The Japanese yen (FXY) closed last week at 111.34 against the US dollar, compared to 111.28 in the previous week. The yen has bounced back from the the level of 110.84 it saw last week.
In recent weeks, we’ve witnessed volatile behavior in the markets (SCHB) due to political turbulence in the United States and increased investor impatience.
Optimism seeped into the global markets after a positive revision to the US 1Q17 GDP prior to the Memorial Day long weekend. Bond yields (BND) have risen marginally from their lows.
Regardless of the euro’s minor fall to 1.118 compared to 1.121 a week earlier, currency traders remained biased toward further gains in the shared currency.
Uncertainty returned to the British markets last week as investors worried about the close race between both parties in the upcoming UK elections scheduled for June 8, 2017.
The US dollar (UUP) has continued to lose its value with respect to its trading partners. The US Dollar Index fell 1.6% in the week ended May 26, 2017.
Market participants were caught by surprise when they read that the Federal Open Market Committee’s members were concerned about slowing growth in the US economy during 1Q17.
The yuan remains a focus of attention of the international community and a key risk for China’s macroeconomic stability in recent years.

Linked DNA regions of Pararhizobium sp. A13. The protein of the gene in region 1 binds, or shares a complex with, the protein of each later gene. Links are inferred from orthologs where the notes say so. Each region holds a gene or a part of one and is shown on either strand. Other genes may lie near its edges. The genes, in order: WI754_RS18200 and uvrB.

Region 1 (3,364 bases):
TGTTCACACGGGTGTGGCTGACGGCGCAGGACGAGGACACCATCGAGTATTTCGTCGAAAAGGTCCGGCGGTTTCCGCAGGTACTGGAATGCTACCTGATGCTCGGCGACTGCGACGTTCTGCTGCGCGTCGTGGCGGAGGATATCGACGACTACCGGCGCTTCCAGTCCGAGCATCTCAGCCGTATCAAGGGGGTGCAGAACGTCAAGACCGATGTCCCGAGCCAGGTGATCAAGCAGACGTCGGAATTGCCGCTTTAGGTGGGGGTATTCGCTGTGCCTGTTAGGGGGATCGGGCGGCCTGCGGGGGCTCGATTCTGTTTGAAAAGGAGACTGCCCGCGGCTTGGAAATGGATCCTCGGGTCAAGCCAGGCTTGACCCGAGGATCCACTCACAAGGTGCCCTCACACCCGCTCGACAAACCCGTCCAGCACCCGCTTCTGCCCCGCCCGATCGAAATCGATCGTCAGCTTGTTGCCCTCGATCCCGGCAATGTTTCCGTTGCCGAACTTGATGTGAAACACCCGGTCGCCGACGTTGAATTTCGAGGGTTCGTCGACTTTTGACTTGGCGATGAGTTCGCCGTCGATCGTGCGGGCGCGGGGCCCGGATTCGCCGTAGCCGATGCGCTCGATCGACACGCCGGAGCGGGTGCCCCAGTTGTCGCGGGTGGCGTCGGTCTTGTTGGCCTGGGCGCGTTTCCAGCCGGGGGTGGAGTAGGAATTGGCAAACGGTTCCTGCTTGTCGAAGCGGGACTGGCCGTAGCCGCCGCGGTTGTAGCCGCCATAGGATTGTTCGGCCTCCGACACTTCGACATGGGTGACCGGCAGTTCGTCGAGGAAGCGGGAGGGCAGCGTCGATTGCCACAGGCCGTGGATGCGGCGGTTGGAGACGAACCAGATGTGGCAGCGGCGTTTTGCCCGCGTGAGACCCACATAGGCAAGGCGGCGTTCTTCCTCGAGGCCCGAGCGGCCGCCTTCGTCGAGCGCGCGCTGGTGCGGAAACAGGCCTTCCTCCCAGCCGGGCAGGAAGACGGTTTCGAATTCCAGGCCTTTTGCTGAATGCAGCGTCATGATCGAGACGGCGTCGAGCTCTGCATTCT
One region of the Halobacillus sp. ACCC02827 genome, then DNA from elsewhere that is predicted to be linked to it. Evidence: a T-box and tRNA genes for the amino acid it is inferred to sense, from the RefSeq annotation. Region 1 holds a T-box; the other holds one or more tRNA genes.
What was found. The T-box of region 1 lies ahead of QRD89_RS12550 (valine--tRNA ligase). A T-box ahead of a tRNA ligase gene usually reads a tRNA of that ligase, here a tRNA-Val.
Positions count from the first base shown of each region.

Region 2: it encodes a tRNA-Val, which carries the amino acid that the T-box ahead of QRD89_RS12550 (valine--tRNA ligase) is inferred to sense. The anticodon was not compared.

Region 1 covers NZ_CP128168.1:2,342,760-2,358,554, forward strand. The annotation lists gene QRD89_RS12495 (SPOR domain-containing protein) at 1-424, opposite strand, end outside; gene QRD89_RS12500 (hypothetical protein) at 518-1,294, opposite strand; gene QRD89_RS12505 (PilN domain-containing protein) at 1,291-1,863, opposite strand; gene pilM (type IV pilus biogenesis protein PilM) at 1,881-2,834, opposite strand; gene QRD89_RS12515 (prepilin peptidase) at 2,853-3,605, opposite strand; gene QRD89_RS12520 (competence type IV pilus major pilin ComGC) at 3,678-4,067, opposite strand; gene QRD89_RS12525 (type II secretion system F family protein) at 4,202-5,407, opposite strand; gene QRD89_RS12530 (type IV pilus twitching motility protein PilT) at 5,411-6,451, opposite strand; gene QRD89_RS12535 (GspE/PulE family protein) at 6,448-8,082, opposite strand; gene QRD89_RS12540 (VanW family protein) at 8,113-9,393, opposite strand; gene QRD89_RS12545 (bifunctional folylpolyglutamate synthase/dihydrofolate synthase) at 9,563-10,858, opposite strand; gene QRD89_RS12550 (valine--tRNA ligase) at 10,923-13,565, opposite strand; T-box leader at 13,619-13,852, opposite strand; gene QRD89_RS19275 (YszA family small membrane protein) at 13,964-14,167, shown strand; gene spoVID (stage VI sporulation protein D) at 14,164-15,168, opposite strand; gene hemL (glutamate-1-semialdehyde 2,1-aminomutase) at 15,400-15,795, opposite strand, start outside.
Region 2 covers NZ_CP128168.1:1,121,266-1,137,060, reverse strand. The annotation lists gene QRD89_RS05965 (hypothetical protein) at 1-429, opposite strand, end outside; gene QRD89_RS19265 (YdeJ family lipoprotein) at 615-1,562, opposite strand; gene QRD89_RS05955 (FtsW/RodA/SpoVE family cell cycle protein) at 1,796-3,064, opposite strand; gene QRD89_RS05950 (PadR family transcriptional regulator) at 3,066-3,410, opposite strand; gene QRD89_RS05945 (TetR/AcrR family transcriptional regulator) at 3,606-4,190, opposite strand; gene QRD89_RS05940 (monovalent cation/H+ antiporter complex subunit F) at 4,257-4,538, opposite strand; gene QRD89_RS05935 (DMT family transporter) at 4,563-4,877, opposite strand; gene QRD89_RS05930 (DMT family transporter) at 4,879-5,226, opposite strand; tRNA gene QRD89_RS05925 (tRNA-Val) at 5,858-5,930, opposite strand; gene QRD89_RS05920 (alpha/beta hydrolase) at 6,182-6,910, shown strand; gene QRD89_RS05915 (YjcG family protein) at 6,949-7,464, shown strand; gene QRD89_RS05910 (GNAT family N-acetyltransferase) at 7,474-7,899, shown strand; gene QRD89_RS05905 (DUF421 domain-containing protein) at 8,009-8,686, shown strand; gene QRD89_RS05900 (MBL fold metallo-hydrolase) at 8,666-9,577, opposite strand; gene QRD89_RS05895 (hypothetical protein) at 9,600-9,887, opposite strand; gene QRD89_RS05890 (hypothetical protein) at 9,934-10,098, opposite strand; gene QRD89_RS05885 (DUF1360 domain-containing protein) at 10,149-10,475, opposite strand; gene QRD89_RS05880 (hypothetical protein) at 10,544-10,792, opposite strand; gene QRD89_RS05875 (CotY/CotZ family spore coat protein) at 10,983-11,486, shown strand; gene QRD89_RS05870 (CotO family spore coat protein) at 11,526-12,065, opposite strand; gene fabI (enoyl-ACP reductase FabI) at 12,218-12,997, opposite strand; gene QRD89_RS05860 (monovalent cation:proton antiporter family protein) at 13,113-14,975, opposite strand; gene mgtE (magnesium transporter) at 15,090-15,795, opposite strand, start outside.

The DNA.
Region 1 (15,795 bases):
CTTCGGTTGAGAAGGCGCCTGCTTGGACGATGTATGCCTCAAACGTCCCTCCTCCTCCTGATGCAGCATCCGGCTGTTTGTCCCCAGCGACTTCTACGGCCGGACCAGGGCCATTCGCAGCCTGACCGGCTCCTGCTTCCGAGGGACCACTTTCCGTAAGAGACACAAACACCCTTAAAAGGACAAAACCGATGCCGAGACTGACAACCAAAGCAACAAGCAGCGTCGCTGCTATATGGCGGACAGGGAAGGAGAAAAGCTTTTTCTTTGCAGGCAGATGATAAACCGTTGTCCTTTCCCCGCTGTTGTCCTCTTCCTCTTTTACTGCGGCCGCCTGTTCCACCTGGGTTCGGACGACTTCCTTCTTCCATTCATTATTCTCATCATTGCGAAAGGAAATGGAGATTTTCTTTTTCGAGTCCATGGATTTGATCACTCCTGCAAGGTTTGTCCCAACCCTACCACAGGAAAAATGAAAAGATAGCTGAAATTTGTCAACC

Government bond yields in China are higher than its Asian counterparts such as South Korea and Singapore and much higher than major developed markets.
With the onset of reforms, foreign holdings in China’s onshore bond (EMB) (PCY) market is gradually increasing.
Many leading bond index providers are still not including China’s onshore bonds in their benchmark indexes due to various regulatory and operational concerns.
In the third and final phase of bond (EMB) reforms that began after 2015, the substantial activities of the market were open to global investors.
The opening of China’s onshore bond market (EMB) (PCY) was a gradual process that included a number of cautious measures.
In March 2017, Citi’s fixed income indexes decided to include onshore Chinese bonds (EMB) (PCY) in its three government bond indexes.
China’s onshore bond market (EMB), consisting of locally denominated and issued bonds, is larger than the offshore bond market.
Equity markets had a positive reaction to the FOMC’s meeting minutes in May. The S&P 500 Index (SPY) record another lifetime high of 2,405.58 on May 24.
The FOMC’s May meeting minutes were released on Wednesday. Now, markets (SPY) doubt if the Fed will hike interest rates in the June meeting.
This week’s data surpassed analyst expectations. Inflation for April came in at a healthy 2.7%.
The Japanese yen (FXY) closed at 111.28 last week after clocking in a low of 110.21 in the volatile week.
Economic data from the Eurozone continued to improve.